Skip to content

Quebec orders shops, bars, restaurants, churches to operate at 50 per cent capacity

MONTREAL — COVID-19 vaccination is no longer enough to prevent Quebec's health system from becoming overwhelmed, and Quebecers must reduce their contacts by half, Premier François Legault said Thursday.

MONTREAL — COVID-19 vaccination is no longer enough to prevent Quebec's health system from becoming overwhelmed, and Quebecers must reduce their contacts by half, Premier François Legault said Thursday.

Hours after new modelling indicated the Omicron variant of the novel coronavirus could push hospitals to reach dedicated COVID-19 capacity within weeks, Legault announced a series of added COVID-19 restrictions.

"It's important to say that in this fight, vaccination is not sufficient," Legault told reporters in Montreal. "The second thing is that we have to reduce contacts to be less often around other people."

Starting Monday, all bars, restaurants, retail stores and entertainment venues across the province will be required to operate at 50 per cent capacity. Churches and other faith venues will also be forced to operate at half capacity, and worshippers will be required to show proof of vaccination to enter. Work parties will be banned, as will dancing and singing karaoke inside bars, clubs and restaurants. 

And for the second year in a row, Legault walked back from plans to relax COVID-19 restrictions ahead of the holidays, keeping the maximum at 10 people instead of raising it to 20 on Dec. 23. 

Last year, while the province was under a strict lockdown, Legault said he would allow private gatherings over a four-day period, before reversing that decision. He imposed a nighttime curfew across the province a few weeks later.

Asked if Quebecers would find themselves under a curfew again this winter — the last curfew was in effect from January to May — Legault refused to rule it out.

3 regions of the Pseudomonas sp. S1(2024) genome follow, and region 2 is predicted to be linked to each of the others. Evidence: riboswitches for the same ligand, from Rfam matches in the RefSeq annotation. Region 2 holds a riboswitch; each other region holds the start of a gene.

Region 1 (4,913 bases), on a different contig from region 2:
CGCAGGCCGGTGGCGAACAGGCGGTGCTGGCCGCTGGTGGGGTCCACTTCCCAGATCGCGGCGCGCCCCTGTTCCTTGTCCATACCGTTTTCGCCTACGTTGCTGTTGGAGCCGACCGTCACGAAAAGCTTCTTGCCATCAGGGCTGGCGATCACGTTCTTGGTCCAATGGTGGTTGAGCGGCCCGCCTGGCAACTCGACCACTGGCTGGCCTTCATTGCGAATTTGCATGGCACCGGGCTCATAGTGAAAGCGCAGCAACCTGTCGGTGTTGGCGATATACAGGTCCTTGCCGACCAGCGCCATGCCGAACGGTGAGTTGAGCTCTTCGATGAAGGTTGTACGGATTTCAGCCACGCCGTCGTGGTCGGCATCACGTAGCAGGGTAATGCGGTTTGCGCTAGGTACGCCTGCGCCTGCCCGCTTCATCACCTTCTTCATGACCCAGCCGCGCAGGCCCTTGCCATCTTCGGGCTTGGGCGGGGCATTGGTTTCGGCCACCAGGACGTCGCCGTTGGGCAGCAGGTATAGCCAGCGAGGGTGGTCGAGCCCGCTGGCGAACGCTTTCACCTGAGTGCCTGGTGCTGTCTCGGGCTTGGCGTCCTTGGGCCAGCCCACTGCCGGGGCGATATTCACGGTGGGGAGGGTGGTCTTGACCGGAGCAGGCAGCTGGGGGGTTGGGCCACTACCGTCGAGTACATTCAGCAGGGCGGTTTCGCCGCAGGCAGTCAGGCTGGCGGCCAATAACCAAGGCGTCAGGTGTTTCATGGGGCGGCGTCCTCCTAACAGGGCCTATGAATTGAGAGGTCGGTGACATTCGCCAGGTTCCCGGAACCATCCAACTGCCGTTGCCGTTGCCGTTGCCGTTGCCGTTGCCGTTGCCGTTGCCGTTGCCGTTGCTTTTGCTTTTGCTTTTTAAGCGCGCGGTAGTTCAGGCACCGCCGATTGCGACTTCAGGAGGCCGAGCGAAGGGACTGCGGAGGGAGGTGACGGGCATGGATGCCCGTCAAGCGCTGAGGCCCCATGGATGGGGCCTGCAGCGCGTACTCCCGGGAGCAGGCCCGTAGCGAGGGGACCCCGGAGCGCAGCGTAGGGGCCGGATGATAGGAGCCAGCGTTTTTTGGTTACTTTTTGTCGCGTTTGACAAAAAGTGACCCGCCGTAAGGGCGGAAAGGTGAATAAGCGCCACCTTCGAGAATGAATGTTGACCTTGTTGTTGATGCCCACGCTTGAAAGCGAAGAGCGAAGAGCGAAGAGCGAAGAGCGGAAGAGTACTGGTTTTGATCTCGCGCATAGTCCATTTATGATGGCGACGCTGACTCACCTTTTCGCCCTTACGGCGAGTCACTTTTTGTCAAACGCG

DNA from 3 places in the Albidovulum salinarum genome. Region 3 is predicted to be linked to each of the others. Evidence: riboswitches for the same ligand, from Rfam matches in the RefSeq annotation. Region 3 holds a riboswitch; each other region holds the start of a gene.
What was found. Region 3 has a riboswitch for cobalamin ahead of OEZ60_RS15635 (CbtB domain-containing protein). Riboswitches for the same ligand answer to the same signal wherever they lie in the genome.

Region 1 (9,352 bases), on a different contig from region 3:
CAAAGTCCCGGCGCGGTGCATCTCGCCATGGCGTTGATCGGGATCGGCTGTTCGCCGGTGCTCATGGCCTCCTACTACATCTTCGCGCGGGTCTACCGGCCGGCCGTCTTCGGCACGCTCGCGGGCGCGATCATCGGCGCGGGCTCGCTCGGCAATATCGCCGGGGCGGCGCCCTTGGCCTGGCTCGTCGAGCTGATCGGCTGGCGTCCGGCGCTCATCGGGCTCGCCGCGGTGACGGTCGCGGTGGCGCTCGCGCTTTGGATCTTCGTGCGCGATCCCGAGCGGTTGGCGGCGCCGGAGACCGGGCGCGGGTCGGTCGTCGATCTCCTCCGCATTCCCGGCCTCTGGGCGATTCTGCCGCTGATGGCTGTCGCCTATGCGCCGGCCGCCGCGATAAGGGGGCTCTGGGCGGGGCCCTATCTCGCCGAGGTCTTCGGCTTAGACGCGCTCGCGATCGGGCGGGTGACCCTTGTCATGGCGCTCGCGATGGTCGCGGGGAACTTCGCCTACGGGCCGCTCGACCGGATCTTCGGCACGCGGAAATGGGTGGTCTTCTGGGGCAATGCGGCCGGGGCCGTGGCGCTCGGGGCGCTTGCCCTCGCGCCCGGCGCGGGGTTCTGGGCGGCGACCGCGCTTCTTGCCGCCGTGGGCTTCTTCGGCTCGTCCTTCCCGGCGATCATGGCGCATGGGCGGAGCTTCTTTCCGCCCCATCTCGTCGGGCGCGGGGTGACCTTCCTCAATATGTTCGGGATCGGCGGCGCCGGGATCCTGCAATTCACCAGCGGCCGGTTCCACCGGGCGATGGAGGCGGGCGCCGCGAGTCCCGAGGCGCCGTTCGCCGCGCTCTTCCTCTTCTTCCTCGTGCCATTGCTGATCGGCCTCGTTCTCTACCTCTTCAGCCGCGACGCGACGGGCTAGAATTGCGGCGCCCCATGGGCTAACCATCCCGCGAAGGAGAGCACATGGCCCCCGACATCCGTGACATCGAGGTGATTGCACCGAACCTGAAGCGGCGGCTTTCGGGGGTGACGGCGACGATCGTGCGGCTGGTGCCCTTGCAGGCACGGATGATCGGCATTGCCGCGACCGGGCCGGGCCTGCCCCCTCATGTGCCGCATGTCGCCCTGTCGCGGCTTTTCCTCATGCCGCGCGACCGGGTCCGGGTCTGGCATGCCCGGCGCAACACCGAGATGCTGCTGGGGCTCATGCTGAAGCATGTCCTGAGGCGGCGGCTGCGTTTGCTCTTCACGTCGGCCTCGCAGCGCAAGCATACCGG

"There is an enormous difference with last year on the same day: it's vaccination. But on the other hand, it takes a third dose," he said, referring to the level of protection health experts say is needed against the Omicron variant, which is believed to be more transmissible than Delta.

"It's not impossible that next week we will have to adjust — it's not impossible. With the information we have today, it's imperfect information; these are the measures we think we need to put in place."

Quebec will make COVID-19 booster doses available to residents under 60 in January, Legault said, adding that people will be vaccinated in order of their risk. 

The province will also begin vaccinating those 60 to 69 this month, Health Minister Christian Dubé said, adding that the interval between second and third doses will be cut to three months from six months. 

Third doses of COVID-19 vaccines had previously only been available to those over 70, to health-care workers, and to those with weakened immune systems. The province had planned to make boosters available to people aged 60 to 69 in January. 

Quebec reported 2,736 new cases of COVID-19 Thursday — the highest number since Jan. 8 — and Legault said the number will jump to at least 3,700 on Friday. The Health Department reported five additional deaths linked to the disease and said 305 people were in hospital with COVID-19, including 63 in intensive care.

Earlier Thursday, a Quebec government health-care research institute said it expected more than 700 non-ICU hospitalizations in the province, and more than 160 people in intensive care, within two to three weeks. The Institut national d'excellence en santé et services sociaux said it had adjusted its projections to take into account new research about the Omicron variant.

"The strong growth in the number of cases should translate into a marked increase in the number of daily hospitalizations in the coming weeks," it said in a news release. That number of patients would require hospitals to set aside additional COVID-19 beds, Health Department spokeswoman Marie-Claude Lacasse said in an email.

But the institute said it was less confident than usual in its projections, because it said its data on the Omicron variant was based on a single study conducted in South Africa, which has a significantly lower vaccination rate than Quebec.

Also Thursday, the Montreal Canadiens said their home game scheduled for that evening would be held with no fans in attendance at the request of public health officials. The NHL team said in a news release it would provide an update Friday on whether fans would be allowed to attend a game scheduled for Saturday.

This report by The Canadian Press was first published Dec. 16, 2021.

Jacob Serebrin, The Canadian Press